Everyone thinks. It is our nature to do so. But much of our thinking, left to itself, is biased, distorted, partial, uninformed, or downright prejudiced. Yet, the quality of our life and that of what we produce, make, or build depends precisely on the quality of our thought. Shoddy thinking is costly, both in money and in quality of life. Excellence in thought, however, must be systematically cultivated.
When I took the PHIL105: Critical Thinking course as an elective at the University of Auckland, I almost couldn’t stand how boring it was. To me, much of the issues being discussed seemed to be nitpicky and inconsequential. But there was something that kept me going to those classes, boring as they were, and before long I began to see the virtue of the things being discussed.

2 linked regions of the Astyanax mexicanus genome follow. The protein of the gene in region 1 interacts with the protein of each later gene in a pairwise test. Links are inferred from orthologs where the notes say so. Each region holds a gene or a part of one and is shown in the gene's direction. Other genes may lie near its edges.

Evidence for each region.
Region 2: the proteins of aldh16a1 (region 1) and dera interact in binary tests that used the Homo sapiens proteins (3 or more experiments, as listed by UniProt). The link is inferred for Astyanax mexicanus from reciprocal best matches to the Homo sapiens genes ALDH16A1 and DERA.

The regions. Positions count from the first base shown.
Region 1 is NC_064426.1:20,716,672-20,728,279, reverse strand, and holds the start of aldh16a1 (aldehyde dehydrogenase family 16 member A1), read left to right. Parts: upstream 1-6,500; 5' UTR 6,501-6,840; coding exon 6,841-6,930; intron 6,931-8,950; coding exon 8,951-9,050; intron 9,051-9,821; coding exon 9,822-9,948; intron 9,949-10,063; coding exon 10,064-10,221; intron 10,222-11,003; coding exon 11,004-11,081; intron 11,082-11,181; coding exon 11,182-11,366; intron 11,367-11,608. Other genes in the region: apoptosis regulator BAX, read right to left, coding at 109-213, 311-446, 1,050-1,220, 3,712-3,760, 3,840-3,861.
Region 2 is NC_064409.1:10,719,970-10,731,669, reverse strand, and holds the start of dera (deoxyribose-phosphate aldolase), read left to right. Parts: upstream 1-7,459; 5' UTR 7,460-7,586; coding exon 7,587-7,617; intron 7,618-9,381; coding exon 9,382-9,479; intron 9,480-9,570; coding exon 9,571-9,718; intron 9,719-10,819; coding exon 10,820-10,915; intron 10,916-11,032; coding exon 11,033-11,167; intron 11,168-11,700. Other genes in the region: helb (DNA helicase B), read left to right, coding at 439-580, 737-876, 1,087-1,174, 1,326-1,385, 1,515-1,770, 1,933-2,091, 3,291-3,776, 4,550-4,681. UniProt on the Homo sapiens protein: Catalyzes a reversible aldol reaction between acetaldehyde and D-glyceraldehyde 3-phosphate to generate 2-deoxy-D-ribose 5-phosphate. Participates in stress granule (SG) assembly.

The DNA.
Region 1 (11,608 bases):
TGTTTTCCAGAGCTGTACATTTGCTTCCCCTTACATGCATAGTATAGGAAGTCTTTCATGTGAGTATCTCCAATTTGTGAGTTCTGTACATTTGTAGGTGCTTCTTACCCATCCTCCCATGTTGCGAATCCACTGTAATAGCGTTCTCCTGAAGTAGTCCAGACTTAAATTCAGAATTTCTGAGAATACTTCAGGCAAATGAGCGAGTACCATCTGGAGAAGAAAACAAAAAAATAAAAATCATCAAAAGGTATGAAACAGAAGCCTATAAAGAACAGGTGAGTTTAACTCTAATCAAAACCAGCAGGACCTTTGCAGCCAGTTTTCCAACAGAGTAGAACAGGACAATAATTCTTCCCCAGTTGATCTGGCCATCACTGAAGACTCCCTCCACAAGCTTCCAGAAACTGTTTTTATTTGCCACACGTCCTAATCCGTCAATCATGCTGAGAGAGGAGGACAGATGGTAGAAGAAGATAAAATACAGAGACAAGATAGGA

We humans are imperfect. Our brains especially, a marvel as it is, is imperfect. Without realising or acknowledging the imperfections in our thinking, we stand almost no chance in defending ourselves against those imperfections. And that, I realised, was what kept me going to all those classes. I was intrigued to learn about these imperfections, especially since they are so central to the core of our very being. Their consequences are very real and far-reaching, yet subtle, which is what makes them so difficult to combat.
Much has been studied in the field of critical thinking, and as far as academic fields go, it has quite matured. To learn about all those imperfections and how to systematically cultivate excellence in thought go far beyond what this post can provide. I would instead briefly describe two of arguably the most widespread imperfections in our thinking: the ad-hominem fallacy and confirmation bias.